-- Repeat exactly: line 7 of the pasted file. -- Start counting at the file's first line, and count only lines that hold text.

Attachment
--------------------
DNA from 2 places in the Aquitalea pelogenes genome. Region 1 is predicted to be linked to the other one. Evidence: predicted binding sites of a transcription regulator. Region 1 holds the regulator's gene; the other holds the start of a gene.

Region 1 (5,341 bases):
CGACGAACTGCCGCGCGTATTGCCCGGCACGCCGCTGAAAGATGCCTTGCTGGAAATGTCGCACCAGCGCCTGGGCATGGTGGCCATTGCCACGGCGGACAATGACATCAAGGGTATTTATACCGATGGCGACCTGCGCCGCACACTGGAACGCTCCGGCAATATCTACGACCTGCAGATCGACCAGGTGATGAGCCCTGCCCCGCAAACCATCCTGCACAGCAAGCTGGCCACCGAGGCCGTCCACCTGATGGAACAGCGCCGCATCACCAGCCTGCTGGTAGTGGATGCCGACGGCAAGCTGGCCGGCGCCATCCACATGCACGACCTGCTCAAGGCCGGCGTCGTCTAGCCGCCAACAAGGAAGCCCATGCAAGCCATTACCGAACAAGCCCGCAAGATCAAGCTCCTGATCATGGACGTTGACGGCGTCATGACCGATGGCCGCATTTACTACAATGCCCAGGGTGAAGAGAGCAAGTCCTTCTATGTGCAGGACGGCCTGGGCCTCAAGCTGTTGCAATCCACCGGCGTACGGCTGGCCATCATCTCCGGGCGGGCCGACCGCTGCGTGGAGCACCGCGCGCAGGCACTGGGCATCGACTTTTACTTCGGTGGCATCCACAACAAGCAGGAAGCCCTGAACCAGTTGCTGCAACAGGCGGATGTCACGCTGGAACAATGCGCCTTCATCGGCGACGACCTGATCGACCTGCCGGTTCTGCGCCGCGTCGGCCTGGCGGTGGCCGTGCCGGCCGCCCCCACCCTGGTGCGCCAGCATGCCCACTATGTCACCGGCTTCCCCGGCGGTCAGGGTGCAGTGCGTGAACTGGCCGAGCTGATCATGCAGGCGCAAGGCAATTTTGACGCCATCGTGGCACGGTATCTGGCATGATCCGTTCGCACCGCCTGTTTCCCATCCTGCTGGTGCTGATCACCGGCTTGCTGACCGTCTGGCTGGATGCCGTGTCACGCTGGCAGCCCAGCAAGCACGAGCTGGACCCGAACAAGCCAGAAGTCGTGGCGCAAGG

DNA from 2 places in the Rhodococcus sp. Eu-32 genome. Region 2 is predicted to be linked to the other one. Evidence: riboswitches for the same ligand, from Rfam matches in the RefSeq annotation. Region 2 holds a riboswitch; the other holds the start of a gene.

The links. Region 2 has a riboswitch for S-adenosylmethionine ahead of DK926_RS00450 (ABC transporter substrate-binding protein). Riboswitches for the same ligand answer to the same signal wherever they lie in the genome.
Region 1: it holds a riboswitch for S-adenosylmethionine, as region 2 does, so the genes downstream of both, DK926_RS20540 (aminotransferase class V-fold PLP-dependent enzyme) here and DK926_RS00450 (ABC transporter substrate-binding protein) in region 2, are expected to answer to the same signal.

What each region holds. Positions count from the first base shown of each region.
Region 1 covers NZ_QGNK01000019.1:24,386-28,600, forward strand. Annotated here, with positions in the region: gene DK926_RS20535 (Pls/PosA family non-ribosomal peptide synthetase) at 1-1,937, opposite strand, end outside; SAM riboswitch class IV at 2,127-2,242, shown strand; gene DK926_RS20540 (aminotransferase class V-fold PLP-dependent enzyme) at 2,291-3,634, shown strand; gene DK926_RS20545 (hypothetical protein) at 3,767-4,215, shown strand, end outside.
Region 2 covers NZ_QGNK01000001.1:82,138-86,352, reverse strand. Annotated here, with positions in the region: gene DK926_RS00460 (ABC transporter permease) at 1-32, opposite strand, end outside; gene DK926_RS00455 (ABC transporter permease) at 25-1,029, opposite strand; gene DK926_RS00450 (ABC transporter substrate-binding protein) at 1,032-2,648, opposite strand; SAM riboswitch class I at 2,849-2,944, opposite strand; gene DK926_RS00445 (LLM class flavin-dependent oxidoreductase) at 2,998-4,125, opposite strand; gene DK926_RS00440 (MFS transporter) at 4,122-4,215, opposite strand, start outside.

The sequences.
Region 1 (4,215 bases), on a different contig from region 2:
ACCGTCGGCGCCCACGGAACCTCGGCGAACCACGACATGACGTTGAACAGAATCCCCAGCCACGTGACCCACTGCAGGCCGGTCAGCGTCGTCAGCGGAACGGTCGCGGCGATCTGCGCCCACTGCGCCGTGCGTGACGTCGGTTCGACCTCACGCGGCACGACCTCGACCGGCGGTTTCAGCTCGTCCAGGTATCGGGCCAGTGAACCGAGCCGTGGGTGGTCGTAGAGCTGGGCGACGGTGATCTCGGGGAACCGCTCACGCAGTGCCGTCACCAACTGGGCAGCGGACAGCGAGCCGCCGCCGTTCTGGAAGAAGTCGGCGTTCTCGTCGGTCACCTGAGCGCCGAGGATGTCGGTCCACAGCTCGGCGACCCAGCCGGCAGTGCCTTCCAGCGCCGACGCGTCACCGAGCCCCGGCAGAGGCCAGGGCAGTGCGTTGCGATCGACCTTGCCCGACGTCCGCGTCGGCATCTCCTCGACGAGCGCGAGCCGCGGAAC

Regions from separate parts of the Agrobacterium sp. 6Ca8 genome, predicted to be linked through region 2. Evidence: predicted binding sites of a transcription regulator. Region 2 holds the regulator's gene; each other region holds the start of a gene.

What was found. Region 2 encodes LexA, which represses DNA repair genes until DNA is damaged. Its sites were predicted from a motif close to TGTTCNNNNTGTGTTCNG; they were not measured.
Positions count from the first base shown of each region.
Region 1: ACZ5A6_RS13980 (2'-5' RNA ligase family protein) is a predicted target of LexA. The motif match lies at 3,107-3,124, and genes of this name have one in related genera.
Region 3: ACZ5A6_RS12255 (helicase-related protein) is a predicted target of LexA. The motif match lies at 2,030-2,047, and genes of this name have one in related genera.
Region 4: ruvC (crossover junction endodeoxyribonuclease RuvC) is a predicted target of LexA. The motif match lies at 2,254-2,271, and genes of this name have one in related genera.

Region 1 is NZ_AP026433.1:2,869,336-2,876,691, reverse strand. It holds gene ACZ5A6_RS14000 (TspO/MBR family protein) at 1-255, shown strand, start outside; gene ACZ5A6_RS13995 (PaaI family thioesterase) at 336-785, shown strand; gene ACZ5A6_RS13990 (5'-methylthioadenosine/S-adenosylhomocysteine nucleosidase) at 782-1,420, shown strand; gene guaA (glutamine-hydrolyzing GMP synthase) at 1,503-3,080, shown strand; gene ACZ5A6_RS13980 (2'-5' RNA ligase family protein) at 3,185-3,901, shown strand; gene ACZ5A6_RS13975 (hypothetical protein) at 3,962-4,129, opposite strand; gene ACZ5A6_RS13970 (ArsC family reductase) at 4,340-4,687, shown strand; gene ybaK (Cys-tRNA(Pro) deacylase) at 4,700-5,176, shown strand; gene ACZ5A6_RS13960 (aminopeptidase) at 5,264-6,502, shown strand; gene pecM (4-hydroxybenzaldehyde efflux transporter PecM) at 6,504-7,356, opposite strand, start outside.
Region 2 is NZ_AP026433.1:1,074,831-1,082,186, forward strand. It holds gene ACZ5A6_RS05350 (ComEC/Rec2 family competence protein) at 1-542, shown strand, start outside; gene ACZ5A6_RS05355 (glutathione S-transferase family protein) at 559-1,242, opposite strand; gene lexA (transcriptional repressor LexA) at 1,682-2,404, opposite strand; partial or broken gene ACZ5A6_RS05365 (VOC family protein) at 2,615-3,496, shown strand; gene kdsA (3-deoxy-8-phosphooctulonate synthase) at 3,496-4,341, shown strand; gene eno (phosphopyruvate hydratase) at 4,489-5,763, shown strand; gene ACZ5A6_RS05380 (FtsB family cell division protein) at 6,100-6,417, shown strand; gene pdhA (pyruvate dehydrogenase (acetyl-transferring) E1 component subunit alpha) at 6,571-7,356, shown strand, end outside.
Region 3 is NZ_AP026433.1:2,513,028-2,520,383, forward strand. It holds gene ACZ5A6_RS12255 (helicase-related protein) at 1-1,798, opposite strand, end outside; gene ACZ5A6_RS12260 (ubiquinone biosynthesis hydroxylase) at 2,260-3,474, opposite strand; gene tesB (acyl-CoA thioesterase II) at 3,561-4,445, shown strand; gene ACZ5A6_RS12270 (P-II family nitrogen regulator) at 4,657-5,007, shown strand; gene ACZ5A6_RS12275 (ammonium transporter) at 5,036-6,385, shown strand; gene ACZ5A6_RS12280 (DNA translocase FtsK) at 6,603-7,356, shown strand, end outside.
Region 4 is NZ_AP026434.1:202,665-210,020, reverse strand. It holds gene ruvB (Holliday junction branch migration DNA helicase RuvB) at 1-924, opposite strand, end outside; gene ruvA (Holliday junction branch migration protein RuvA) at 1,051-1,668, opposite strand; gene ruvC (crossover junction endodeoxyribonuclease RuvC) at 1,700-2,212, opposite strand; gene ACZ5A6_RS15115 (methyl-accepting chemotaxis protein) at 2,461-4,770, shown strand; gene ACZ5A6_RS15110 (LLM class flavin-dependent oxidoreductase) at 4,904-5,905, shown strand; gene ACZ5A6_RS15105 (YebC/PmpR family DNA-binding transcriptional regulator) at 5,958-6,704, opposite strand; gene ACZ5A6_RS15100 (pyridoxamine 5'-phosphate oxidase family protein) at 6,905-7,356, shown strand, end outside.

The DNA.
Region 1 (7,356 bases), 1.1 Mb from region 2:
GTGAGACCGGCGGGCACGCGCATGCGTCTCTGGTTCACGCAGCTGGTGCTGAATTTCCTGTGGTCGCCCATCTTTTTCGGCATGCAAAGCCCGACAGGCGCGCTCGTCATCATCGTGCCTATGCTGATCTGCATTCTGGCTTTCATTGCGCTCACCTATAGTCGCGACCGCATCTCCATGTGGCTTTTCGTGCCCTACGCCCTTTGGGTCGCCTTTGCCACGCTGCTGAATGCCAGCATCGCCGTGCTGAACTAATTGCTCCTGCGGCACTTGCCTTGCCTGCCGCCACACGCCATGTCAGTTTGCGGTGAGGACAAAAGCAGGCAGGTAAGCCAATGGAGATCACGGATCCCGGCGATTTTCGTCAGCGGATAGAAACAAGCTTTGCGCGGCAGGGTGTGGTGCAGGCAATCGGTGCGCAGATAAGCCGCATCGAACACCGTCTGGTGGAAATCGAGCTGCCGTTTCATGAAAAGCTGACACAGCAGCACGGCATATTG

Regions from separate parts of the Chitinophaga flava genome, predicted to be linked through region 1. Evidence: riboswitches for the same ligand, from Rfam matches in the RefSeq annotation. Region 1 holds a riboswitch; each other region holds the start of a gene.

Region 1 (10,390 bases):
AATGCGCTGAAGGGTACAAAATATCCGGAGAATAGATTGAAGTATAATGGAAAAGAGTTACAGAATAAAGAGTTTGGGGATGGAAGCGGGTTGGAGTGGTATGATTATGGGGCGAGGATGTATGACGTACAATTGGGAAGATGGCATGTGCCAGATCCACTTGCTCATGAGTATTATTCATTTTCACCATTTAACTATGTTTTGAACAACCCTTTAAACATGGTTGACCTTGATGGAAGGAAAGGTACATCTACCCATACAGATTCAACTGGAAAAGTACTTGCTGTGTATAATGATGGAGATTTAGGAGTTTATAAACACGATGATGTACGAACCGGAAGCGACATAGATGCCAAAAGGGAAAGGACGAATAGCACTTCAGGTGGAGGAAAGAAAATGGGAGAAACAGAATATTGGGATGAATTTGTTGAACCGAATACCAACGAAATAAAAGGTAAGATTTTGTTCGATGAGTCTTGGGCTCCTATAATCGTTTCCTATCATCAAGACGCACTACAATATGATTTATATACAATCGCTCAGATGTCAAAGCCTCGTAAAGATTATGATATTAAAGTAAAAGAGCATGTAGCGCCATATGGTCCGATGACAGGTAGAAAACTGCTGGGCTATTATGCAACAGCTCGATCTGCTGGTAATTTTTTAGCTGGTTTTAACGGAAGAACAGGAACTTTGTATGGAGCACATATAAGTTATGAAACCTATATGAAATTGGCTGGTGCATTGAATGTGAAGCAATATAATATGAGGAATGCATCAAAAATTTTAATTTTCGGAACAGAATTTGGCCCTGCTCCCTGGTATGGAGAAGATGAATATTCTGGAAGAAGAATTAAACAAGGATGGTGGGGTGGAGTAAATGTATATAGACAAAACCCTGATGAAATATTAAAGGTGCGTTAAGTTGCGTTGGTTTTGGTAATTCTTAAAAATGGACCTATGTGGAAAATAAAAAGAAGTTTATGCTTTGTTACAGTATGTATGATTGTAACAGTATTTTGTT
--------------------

What each region holds. Positions count from the first base shown of each region.